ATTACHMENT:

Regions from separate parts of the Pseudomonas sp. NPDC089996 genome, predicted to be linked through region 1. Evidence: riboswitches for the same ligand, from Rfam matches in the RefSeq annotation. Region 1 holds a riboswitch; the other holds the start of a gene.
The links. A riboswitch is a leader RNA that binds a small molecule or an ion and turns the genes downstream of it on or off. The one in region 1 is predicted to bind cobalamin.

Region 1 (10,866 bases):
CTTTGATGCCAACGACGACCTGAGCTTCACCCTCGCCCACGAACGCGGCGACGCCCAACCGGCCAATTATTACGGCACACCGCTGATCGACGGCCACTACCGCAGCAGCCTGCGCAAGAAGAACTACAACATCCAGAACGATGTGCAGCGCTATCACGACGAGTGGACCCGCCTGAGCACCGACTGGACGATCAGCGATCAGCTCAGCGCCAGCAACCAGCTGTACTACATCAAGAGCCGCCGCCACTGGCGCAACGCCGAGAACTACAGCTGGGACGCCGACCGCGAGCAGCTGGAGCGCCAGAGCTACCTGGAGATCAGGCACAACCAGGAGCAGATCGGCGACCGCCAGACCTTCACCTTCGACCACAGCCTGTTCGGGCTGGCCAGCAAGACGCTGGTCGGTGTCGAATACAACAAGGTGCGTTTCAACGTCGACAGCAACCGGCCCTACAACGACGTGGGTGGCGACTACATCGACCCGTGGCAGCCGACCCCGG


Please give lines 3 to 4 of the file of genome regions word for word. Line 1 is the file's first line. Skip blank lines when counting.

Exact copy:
Region 1 (10,866 bases):
CTTTGATGCCAACGACGACCTGAGCTTCACCCTCGCCCACGAACGCGGCGACGCCCAACCGGCCAATTATTACGGCACACCGCTGATCGACGGCCACTACCGCAGCAGCCTGCGCAAGAAGAACTACAACATCCAGAACGATGTGCAGCGCTATCACGACGAGTGGACCCGCCTGAGCACCGACTGGACGATCAGCGATCAGCTCAGCGCCAGCAACCAGCTGTACTACATCAAGAGCCGCCGCCACTGGCGCAACGCCGAGAACTACAGCTGGGACGCCGACCGCGAGCAGCTGGAGCGCCAGAGCTACCTGGAGATCAGGCACAACCAGGAGCAGATCGGCGACCGCCAGACCTTCACCTTCGACCACAGCCTGTTCGGGCTGGCCAGCAAGACGCTGGTCGGTGTCGAATACAACAAGGTGCGTTTCAACGTCGACAGCAACCGGCCCTACAACGACGTGGGTGGCGACTACATCGACCCGTGGCAGCCGACCCCGG